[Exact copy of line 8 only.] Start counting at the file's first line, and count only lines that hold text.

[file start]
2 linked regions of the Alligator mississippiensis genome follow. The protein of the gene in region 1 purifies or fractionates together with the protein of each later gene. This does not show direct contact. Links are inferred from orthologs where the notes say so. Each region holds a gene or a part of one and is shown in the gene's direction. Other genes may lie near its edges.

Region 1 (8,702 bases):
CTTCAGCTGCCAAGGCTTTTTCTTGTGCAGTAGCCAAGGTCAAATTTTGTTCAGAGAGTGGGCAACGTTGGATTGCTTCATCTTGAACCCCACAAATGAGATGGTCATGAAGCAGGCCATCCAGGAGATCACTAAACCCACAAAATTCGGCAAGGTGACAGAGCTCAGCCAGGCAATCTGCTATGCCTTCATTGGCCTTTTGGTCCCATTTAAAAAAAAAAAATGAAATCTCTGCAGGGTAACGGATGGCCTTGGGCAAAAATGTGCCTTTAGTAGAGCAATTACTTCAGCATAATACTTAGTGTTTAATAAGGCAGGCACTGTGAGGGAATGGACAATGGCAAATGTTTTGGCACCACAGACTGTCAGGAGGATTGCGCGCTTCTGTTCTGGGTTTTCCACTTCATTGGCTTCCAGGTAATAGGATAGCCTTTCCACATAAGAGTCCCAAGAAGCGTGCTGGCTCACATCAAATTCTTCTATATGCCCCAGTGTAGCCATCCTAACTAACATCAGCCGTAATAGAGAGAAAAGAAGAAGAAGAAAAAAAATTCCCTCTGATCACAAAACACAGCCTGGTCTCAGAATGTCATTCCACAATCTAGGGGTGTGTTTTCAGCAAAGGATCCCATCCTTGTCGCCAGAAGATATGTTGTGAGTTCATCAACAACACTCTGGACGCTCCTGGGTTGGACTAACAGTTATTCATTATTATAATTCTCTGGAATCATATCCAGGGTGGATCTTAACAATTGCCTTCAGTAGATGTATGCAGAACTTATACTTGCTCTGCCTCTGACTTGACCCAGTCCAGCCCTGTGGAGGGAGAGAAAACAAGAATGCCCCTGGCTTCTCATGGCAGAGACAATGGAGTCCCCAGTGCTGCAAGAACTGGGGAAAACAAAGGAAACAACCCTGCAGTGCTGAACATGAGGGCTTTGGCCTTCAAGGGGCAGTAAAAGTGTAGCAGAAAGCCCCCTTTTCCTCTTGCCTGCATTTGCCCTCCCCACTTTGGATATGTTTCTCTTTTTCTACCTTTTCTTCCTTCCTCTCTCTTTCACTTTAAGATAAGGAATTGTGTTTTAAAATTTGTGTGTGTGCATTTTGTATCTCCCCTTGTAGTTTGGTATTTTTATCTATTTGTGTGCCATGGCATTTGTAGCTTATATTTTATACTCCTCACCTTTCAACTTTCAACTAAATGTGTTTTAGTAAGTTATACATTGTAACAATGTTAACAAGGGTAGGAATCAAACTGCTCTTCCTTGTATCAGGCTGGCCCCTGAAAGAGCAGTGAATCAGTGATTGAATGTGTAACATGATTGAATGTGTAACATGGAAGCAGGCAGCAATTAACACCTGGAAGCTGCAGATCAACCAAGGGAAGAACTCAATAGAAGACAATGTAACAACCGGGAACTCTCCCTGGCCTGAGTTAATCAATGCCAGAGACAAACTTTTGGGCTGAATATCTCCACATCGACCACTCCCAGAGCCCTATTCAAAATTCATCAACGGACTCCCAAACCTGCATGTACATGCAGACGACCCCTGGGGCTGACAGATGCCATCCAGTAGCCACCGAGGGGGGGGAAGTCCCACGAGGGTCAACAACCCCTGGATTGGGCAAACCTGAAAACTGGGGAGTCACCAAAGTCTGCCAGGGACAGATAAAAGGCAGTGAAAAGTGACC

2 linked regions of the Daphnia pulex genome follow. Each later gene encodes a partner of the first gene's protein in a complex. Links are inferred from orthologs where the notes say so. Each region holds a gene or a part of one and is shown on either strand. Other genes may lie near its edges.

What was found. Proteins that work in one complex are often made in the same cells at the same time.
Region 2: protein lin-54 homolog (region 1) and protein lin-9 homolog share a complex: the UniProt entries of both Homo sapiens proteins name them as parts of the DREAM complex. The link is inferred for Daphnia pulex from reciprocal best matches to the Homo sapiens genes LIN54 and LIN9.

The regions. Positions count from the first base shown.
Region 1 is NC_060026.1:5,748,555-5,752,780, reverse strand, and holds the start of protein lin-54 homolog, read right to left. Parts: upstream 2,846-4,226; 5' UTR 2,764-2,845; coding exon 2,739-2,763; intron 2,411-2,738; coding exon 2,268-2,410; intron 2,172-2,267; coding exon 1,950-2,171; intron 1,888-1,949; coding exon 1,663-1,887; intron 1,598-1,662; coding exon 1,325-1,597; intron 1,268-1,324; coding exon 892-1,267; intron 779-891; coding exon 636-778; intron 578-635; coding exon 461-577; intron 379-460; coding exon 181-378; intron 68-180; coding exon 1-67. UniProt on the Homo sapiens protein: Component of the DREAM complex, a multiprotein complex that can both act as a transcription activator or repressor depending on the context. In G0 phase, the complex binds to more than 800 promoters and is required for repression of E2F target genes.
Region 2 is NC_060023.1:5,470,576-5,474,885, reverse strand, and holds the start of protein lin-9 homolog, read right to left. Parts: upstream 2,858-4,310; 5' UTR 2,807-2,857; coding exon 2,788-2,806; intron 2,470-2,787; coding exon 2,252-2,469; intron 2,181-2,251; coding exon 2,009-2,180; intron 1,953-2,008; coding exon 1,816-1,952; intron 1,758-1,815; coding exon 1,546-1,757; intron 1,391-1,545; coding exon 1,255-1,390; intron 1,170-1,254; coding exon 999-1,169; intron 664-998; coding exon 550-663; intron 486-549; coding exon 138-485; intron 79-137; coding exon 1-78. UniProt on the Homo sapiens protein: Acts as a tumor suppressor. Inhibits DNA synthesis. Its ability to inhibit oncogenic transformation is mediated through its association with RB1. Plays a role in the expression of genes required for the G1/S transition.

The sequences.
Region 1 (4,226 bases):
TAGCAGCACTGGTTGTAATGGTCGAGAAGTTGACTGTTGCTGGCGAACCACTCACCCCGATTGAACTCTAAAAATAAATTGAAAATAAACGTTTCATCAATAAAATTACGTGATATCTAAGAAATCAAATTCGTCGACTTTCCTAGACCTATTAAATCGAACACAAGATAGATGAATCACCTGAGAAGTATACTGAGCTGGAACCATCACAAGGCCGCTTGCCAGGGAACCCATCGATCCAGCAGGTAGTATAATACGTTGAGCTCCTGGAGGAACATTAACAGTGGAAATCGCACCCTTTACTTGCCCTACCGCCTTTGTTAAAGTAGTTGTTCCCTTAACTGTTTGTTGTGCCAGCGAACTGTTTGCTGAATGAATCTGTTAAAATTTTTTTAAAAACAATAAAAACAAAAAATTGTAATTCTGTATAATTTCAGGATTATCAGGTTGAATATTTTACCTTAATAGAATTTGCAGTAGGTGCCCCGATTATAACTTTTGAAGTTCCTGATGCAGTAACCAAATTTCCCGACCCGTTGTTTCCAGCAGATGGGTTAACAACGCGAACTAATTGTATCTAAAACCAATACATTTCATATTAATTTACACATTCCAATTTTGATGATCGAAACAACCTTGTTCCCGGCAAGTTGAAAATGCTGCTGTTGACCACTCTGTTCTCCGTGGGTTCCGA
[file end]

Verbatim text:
Region 1 is NC_060026.1:5,748,555-5,752,780, reverse strand, and holds the start of protein lin-54 homolog, read right to left. Parts: upstream 2,846-4,226; 5' UTR 2,764-2,845; coding exon 2,739-2,763; intron 2,411-2,738; coding exon 2,268-2,410; intron 2,172-2,267; coding exon 1,950-2,171; intron 1,888-1,949; coding exon 1,663-1,887; intron 1,598-1,662; coding exon 1,325-1,597; intron 1,268-1,324; coding exon 892-1,267; intron 779-891; coding exon 636-778; intron 578-635; coding exon 461-577; intron 379-460; coding exon 181-378; intron 68-180; coding exon 1-67. UniProt on the Homo sapiens protein: Component of the DREAM complex, a multiprotein complex that can both act as a transcription activator or repressor depending on the context. In G0 phase, the complex binds to more than 800 promoters and is required for repression of E2F target genes.